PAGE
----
Mention European Christmas Markets and the first things to come into your head are hot wine and sausages. Spain, however, does things a little differently! If you visit Barcelona in December, you’ll be able to experience their Christmas Market which is a little different from the traditional German style Christmas Markets, at the Barcelona Christmas Market there were no signs of food or drink anywhere! Crazily enough, two of the most prominent items on sale revolved around…poop. One of the traditions I’d actually love to continue in my own life, think Elf on the Shelf but Spanish style!
Barcelona Christmas Market
The Market of Saint Lucia (Fira de Santa Llúcia) is located in front of Barcelona Cathedral and is the oldest Christmas market in Barcelona, dating back to the 1700’s!
2019 Dates & Times
The market starts on Friday 29th November and runs until Monday 23rd December. On most days the Christmas market opens at 11am and closes at 8.30pm. There are some days, mainly on the weekends, when it’s open from 10am until 9.30pm.
Tio De Nadal
Tio de Nadal (Christmas Log), otherwise known as Caga Tio (Poo Log), is exactly what it says on the tin…literally a log! On one end is a face and a little red hat and the idea is, children are meant to take good care of the log leading up to Christmas, feeding it up and keeping it warm by covering it with a blanket. Then on Christmas Eve, they ask the log to poop presents by hitting it with a stick…like a Piñata (only it doesn’t smash to pieces).
If they have been good, the log will poop sweets and nuts for the family to share. When it has finished, it’ll leave an onion or pee (a bowl of water). It sounds kinda yucky but I strangely love the idea! I think it’d be a fun winter project to make your own and I like the way it’s a bit like a communal present for everyone to enjoy, like you have to work together to get the reward! The market stalls sold the Tio de Nadals in all different sizes…I bought a teenie one as a souvenir that I hang on my own Christmas Tree!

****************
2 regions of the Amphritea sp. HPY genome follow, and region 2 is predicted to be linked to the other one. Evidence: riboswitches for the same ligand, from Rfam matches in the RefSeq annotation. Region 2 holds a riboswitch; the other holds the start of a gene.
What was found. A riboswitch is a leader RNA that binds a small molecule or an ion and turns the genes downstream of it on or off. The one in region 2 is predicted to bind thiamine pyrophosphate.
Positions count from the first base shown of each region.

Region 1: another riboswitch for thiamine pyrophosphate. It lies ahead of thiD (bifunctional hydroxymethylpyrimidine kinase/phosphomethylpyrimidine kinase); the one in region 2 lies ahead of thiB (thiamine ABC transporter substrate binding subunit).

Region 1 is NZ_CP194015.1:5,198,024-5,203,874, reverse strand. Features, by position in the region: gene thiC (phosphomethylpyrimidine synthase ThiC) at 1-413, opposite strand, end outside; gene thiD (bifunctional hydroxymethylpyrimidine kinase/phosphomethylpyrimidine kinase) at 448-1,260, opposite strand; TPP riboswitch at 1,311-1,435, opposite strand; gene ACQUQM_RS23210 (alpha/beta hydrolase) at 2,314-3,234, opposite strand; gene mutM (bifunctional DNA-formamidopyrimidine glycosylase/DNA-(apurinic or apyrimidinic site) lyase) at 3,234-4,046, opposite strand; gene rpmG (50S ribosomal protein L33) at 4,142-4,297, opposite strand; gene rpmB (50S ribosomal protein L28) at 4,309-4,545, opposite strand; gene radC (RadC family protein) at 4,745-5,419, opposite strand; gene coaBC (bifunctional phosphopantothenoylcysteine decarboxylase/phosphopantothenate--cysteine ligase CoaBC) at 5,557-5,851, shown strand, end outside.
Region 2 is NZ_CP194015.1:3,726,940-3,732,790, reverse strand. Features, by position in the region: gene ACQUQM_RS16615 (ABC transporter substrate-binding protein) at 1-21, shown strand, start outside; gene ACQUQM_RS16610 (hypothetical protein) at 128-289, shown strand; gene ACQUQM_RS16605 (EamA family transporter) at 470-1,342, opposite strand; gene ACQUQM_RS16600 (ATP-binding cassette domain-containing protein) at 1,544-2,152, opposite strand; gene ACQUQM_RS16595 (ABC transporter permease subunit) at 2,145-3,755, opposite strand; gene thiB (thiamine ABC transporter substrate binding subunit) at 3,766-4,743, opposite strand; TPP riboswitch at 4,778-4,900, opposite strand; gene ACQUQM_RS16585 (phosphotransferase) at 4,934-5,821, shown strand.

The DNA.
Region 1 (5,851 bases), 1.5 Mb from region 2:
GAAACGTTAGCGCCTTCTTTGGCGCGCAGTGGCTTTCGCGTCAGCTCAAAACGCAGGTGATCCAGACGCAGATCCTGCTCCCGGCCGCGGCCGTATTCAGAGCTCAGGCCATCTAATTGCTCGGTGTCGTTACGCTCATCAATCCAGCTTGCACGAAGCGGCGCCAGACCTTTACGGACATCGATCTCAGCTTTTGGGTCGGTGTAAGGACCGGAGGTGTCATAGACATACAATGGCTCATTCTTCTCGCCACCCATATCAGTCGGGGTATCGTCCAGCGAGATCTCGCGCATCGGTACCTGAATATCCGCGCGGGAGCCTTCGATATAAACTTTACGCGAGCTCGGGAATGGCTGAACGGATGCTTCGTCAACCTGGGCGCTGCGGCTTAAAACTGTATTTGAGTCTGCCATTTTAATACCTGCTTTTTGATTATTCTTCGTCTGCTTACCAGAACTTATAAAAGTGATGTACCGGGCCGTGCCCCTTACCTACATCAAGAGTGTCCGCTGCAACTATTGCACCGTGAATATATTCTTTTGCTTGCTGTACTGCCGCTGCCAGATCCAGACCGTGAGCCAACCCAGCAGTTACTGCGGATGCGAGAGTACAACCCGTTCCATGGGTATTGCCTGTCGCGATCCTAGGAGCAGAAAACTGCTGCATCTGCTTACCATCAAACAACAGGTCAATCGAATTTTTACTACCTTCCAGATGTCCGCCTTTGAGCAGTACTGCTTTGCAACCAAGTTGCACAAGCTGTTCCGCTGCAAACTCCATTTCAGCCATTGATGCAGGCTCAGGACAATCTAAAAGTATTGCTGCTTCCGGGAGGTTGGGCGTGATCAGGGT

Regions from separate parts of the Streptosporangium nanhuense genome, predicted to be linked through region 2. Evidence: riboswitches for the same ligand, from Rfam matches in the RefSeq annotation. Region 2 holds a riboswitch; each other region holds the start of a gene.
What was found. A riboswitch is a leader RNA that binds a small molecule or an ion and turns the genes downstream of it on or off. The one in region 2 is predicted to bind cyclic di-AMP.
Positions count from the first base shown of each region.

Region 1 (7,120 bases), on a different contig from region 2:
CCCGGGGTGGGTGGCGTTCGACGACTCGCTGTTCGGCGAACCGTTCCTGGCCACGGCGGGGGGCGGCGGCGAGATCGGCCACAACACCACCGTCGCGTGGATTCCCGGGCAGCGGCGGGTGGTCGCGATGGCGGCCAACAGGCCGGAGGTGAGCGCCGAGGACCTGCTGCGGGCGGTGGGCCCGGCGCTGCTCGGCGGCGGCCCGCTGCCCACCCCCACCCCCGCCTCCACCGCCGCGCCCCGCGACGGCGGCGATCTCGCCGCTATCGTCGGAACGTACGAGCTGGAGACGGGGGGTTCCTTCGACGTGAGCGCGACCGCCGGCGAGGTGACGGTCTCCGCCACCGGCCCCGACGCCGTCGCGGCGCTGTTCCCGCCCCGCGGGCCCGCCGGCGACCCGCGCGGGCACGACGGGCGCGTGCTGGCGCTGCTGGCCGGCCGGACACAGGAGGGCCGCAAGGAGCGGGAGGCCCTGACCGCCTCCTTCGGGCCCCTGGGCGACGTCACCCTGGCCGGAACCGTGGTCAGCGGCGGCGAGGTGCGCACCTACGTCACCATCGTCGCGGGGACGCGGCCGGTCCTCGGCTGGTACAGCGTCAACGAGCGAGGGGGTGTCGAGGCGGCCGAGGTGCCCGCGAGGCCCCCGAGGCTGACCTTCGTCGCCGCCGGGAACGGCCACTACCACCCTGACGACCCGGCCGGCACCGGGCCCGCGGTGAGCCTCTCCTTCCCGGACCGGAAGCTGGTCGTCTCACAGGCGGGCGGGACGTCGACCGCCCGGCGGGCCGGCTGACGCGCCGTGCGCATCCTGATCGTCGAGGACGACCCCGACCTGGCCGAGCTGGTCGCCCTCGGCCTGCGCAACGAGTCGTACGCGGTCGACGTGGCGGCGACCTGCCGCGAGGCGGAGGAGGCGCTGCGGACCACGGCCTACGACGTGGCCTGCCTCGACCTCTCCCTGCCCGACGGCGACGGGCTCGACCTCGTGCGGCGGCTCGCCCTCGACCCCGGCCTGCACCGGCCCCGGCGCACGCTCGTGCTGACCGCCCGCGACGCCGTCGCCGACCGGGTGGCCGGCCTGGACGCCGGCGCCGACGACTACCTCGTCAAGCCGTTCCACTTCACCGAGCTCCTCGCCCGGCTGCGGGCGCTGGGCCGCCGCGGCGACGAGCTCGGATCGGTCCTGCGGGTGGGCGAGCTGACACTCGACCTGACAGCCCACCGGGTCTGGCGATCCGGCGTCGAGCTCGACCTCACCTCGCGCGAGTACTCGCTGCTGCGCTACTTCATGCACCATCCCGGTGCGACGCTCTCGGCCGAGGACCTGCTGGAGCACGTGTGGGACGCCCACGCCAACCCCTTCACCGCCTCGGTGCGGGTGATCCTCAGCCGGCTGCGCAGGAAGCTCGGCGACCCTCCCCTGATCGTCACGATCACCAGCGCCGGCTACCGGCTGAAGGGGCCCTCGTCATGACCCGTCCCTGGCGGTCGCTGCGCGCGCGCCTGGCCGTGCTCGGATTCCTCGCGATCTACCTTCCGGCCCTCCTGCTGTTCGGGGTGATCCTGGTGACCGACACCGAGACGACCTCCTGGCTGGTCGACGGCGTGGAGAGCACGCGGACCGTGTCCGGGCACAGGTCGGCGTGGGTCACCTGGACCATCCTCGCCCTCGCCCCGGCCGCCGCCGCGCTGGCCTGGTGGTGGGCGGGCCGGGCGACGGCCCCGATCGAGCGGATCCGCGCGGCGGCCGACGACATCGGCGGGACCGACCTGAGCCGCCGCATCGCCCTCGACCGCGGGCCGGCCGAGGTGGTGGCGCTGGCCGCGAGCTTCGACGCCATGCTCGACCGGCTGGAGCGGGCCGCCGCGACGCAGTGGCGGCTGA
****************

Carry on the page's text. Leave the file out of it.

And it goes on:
The majority of stalls sold props to create Christmas/Nativity scenes. Think: little barns, clay animals, figures, food items…a bit like putting together a doll’s house. It is tradition to hide a ‘Caganer’ within the scene for the children to find (like Where’s Wally). Now I couldn’t physically bring myself to buy a Caganer, I found it a little bit too graphic!
The Caganer takes the form of a peasant in a red hat, like the Tio de Nadal, squatting and taking a poop. It represents fertilising the ground of the Nativity scene to bring good luck to make sure the scene can continue the following year. Just like everything in the mass market, these figures are also made in the shape of famous people, tv and film characters and in the colours of football teams…the stalls were swamped with customers!
Other than the Caganers, I found that the markets didn’t really sell items that could be bought as souvenirs/gifts, it was more focused on the craft of building the Nativity scenes and locals buying their real Christmas Trees, it was fun to walk round none the less! There’s also various musical performances and activities throughout the duration of the market. The Christmas market outside of the Sagrada Familia sells Christmas snacks as well as gifts, however it is smaller than the Market of Saint Lucia.
Barcelona Posts You May Find Useful
It’s really strange visiting a Christmas Market when it’s ‘warm’ out, Barcelona has an average December high of 14c/57f! You can read my full Barcelona winter break itinerary by clicking on the link.
I’d also recommend a visit to Tibidabo Skywalk – For The Best Panoramic View of Barcelona!
Inspired to visit the Barcelona Christmas Market? Pin it for later!